What Did Baseball Scouts Really Have To Say About Sandy Koufax?

If Sandy Koufax was a young prospect today, the teams would have reams of scouting data on him leading up to the MLB Draft Thursday.

But it wasn’t that way in the 1950s when Koufax was pitching at the University of Cincinnati. In fact, there wasn’t even a draft back then.

Thankfully, though, we do have a glimpse of how a Brooklyn Dodgers scout viewed the young Koufax. The bottom line: He likely would have been a high first-round pick — perhaps even as a first baseman.

The National Baseball Hall of Fame has a terrific site called Diamond Mines. It features scouting reports on numerous players as prospects and during their days in the big leagues.

The report from Dodgers scout Bill Kinser dated May 15, 1954 is like finding that first nugget of gold on Koufax.

Kinser had a favorable first impression of “Sanford Koufax,” although he listed his age wrong; he was 19, not 18. The scout had his arm rated as an A+, fastball as an A and everything else at A-. He called him “a very good prospect” on the heels of him averaging 16 strikeouts per game for Cincinnati.

It is amusing to note that Koufax impressed Kinser with his bat. The scout wrote, “Also plays 1st because of hitting ability.”

Considering Koufax had a career batting of .097, that hitting ability wouldn’t have taken him far in the big leagues.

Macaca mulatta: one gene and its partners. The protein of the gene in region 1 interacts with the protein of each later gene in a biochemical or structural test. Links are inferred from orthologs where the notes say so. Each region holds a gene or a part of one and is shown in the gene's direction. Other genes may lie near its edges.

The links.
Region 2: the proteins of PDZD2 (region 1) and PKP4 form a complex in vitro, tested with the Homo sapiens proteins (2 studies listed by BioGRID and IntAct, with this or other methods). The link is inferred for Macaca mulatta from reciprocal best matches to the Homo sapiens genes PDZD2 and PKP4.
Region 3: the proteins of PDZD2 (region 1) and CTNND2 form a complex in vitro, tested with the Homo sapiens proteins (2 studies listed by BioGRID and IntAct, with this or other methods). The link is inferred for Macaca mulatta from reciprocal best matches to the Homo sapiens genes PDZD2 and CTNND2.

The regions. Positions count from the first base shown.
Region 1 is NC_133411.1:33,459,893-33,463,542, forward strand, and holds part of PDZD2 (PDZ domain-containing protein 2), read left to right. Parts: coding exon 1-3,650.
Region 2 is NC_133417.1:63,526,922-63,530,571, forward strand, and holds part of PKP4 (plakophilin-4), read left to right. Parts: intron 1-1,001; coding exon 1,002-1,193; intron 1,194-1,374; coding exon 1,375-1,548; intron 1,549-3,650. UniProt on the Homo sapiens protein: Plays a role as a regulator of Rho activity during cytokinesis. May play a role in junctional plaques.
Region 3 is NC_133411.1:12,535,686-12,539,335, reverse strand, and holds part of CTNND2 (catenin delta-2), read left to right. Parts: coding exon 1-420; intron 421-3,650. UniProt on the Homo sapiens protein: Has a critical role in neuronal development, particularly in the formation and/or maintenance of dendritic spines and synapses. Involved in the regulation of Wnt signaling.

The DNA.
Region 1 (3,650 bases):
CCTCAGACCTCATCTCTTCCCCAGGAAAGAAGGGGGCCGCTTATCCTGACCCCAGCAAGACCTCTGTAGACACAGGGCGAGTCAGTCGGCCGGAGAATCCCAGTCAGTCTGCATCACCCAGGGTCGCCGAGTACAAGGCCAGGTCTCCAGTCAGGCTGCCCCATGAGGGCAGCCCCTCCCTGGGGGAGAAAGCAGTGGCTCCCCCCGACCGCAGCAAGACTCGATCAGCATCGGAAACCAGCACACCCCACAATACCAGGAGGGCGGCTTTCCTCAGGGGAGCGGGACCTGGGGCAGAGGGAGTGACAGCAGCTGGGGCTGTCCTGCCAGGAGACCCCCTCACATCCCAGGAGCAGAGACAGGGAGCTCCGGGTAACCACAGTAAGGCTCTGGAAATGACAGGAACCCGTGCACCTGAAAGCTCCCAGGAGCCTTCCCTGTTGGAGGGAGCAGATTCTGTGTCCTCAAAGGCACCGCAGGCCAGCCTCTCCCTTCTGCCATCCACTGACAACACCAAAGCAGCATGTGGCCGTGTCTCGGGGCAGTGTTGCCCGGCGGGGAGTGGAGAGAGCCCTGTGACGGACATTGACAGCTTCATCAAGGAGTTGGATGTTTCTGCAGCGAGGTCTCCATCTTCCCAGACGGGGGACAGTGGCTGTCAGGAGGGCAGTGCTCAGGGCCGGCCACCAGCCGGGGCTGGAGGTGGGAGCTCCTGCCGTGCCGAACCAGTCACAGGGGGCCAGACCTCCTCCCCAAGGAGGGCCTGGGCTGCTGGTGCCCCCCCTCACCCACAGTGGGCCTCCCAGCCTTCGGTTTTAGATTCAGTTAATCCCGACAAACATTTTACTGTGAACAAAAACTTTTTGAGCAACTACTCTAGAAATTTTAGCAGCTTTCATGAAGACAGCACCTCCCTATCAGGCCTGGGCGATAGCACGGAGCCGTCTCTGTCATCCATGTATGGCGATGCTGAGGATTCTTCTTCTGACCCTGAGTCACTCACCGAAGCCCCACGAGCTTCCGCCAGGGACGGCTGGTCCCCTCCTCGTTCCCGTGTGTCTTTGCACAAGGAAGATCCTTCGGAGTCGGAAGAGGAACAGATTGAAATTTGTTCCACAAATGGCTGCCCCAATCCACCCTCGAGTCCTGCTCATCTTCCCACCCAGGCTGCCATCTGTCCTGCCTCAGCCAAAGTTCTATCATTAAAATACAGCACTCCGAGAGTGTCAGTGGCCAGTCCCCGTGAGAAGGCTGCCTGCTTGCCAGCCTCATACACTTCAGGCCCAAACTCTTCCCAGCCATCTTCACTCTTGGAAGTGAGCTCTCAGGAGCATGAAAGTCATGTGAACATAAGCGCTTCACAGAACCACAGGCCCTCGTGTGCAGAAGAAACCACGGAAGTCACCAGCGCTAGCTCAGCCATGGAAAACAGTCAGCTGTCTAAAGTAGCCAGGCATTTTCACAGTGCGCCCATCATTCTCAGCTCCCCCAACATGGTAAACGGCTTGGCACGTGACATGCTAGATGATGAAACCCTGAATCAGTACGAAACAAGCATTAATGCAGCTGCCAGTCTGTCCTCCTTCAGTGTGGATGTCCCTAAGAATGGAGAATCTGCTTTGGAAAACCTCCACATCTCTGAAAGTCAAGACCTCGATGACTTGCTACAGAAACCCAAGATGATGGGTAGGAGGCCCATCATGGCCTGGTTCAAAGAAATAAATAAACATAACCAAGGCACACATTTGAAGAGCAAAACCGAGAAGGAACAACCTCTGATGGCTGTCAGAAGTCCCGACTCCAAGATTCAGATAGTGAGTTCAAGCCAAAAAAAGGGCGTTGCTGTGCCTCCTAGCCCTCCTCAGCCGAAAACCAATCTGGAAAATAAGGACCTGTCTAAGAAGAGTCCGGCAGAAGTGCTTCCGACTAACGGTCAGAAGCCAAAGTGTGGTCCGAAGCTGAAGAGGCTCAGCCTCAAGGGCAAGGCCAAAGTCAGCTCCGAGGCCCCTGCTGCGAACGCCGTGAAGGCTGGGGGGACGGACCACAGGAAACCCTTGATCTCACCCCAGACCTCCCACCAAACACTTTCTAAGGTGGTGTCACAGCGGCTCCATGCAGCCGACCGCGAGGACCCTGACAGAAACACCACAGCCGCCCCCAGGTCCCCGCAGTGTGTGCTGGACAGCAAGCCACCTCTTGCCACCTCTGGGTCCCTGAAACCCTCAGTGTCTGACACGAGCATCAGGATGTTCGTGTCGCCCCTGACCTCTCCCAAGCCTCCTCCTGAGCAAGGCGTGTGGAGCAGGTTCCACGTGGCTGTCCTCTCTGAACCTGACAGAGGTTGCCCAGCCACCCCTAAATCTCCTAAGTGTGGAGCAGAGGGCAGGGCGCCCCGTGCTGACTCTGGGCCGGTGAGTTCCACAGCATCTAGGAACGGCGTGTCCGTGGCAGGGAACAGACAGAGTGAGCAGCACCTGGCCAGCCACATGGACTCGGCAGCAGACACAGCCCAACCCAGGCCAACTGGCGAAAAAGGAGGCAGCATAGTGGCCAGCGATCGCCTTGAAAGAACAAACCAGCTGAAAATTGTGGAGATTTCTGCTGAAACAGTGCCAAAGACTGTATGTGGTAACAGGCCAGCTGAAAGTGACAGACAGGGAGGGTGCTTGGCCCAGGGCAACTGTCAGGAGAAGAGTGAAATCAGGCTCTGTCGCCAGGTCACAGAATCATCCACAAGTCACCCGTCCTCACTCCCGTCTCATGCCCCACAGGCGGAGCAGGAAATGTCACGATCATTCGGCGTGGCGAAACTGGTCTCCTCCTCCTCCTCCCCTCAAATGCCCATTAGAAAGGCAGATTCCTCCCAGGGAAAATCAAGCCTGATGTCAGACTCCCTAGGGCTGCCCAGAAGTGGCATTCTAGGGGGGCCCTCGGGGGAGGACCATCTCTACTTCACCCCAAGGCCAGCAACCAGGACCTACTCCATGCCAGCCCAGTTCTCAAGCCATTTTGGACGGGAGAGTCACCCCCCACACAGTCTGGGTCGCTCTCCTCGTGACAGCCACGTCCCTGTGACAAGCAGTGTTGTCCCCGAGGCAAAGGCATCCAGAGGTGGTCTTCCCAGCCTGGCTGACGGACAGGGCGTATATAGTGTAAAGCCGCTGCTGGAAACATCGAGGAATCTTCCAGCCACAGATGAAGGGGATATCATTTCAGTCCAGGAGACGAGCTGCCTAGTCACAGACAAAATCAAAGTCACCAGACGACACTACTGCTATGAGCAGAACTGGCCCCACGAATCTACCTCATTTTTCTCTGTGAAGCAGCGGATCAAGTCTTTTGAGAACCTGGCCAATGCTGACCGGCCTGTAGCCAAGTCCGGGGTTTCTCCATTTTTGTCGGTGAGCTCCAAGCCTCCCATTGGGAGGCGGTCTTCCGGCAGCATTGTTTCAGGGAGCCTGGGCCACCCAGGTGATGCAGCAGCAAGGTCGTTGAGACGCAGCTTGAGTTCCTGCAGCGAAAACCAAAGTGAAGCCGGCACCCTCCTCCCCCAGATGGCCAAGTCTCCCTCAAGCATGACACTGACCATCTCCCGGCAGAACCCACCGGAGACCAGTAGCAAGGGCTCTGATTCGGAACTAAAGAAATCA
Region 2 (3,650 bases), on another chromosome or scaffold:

Kinser had Koufax checked as “a definite prospect.” However, he writes: “Not interested in pro ball until he graduates.”

So what happened to change his mind? In the definitive biography, “Sandy Koufax: A Lefty’s Legacy,” Jane Leavy writes that other scouts began to take notice of Koufax following his only season pitching at Cincinnati. He was 3-1 with a 2.81 ERA. He had an eye-popping 51 strikeouts in 32 innings, but the wildness also was there with 30 walks.

Back then, every player was a free agent. Teams started to contact Koufax.

Leavy writes: “The momentum of his improbable baseball career was gathering force. The Yankees, with their customary ethnic sensitivity, sent a Jewish scout to court him, offending his family and precluding any possibility of a future in pinstripes.”

Leavy details how the Pirates and then general manager Branch Rickey were extremely high on Koufax. After a workout at Forbes Field, Rickey reportedly said, “This is the greatest arm I’ve ever seen.”

However, the Pirates refused to increase their initial offer of $15,000. That gave an opening to the Dodgers to lock up the Brooklyn native.

After a session at Ebbets Field, Al Campanis gushed over Koufax, giving him A+ for his fastball and curve, and even an A- for control.

Campanis wrote: “Good poise and actions—smoother delivery—many clubs interested. Two are willing to make him a bonus player. Lad appears to possess confidence in himself. He has the tools. Whether or not to make him a bonus player is the question.”

Koufax’s father, Irving, eventually convince the Dodgers to give the young pitcher $20,000, a $14,000 signing bonus and $6,000 for the first season. He was done with college. It was on to the big leagues.

Article courtesy of Jewishbaseballmuseum.com, a new site on Jews and baseball.

Ed Sherman is the managing editor of JewishBaseballMuseum.com

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